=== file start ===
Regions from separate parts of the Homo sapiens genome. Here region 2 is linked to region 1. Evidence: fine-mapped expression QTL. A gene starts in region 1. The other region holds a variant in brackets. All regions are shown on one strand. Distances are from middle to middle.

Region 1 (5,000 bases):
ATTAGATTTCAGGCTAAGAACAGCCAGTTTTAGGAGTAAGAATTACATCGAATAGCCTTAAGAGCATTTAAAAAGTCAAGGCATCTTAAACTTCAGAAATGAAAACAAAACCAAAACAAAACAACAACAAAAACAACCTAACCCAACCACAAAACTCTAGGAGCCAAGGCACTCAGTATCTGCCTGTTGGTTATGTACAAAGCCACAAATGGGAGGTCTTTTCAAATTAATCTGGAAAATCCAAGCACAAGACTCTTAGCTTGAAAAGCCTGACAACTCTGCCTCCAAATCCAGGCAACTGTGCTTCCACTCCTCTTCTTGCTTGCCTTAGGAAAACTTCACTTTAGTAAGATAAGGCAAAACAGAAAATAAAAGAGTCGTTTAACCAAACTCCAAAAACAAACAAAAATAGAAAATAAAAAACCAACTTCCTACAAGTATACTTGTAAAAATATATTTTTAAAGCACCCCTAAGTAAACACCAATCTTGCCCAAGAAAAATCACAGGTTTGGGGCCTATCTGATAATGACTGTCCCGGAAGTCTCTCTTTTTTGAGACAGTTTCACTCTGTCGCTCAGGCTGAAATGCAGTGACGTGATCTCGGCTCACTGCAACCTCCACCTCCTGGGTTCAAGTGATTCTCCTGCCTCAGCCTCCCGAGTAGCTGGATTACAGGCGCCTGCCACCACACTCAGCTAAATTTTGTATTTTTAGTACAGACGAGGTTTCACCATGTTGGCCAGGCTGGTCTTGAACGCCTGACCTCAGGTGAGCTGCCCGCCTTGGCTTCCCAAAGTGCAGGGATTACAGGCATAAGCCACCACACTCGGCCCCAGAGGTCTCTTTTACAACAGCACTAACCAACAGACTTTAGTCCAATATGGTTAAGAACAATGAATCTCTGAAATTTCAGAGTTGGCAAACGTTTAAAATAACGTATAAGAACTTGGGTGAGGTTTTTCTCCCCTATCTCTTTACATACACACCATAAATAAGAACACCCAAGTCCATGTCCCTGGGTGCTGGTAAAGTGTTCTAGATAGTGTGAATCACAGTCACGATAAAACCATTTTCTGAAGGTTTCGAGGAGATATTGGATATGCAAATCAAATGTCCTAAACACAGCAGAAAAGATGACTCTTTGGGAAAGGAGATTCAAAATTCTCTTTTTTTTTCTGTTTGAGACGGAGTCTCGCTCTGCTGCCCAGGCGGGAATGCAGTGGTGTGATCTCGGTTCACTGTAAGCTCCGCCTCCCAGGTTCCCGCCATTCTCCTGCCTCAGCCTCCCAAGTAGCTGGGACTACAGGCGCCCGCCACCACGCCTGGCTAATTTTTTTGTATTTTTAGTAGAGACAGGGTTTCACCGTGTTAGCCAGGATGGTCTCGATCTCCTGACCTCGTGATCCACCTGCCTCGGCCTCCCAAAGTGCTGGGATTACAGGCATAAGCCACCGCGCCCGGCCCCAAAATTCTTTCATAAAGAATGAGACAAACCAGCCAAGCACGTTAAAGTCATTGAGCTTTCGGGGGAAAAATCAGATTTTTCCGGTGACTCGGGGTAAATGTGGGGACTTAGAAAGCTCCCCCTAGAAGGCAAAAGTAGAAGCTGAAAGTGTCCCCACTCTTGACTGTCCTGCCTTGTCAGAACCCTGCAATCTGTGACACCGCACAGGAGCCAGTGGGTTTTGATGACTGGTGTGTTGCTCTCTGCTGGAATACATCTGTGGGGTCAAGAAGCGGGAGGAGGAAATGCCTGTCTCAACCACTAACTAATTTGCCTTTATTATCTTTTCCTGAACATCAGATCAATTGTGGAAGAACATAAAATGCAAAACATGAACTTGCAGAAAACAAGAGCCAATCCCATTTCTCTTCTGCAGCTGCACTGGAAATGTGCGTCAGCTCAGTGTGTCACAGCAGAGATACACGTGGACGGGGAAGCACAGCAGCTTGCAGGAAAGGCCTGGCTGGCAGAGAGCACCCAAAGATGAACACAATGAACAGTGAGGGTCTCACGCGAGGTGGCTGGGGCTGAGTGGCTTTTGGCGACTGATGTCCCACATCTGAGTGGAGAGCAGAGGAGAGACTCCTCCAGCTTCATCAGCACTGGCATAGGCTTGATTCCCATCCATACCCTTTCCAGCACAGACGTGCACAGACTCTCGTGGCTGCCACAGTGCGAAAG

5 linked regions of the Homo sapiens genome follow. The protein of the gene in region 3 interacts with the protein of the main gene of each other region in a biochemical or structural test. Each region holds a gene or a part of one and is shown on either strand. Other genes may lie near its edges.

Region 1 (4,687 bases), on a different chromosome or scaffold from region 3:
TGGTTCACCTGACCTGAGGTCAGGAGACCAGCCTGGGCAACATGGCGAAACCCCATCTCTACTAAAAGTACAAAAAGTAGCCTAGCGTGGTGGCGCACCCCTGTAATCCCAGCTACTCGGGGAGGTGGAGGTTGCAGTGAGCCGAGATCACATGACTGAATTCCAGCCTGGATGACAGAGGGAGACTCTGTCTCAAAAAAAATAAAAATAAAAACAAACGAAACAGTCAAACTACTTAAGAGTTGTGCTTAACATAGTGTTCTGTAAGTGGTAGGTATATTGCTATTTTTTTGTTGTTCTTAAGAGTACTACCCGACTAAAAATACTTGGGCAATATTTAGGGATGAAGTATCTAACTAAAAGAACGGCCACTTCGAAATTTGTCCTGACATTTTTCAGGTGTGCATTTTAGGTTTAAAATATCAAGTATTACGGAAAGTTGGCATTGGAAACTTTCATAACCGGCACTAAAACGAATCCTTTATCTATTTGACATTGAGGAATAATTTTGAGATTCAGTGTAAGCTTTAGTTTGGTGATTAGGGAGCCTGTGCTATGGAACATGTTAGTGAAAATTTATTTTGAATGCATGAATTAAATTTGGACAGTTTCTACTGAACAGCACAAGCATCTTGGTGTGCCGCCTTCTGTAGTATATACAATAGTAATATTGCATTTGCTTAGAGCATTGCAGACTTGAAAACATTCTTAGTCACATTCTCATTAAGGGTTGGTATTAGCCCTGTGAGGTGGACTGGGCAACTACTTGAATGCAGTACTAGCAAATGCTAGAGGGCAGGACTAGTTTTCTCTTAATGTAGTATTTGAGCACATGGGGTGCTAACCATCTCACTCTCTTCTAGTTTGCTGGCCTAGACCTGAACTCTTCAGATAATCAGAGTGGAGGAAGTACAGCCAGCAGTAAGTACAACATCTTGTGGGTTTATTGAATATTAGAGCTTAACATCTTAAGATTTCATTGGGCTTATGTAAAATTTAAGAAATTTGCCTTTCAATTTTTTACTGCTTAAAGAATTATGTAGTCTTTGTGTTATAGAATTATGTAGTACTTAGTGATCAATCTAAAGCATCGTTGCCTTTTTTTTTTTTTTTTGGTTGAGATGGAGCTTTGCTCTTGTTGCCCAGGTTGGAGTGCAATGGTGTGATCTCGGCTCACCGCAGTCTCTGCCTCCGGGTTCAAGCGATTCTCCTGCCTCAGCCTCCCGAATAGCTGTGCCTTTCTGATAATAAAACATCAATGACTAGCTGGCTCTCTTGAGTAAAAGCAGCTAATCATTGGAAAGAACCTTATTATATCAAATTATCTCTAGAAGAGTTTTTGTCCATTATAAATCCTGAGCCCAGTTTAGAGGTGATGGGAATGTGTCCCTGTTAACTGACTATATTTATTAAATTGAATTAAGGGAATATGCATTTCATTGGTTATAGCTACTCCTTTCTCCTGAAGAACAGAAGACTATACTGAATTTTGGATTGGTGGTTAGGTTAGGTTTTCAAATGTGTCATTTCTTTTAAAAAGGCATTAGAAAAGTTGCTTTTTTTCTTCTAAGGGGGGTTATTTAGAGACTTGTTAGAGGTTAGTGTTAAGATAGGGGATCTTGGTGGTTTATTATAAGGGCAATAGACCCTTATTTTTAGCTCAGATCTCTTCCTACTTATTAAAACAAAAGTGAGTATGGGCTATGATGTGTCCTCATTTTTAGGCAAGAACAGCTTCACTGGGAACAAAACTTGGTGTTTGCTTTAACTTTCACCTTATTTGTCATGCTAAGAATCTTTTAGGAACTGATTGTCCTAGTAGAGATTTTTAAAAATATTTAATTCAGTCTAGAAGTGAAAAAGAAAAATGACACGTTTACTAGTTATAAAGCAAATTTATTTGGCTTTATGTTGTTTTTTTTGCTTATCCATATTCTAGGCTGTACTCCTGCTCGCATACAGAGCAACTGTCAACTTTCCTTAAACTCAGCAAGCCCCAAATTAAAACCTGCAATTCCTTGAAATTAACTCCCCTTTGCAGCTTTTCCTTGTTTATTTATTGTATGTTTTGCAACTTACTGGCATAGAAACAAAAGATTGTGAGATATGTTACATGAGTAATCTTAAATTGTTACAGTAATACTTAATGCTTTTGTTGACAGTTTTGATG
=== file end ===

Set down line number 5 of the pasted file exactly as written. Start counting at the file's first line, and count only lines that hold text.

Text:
Region 1 (4,687 bases), on a different chromosome or scaffold from region 3: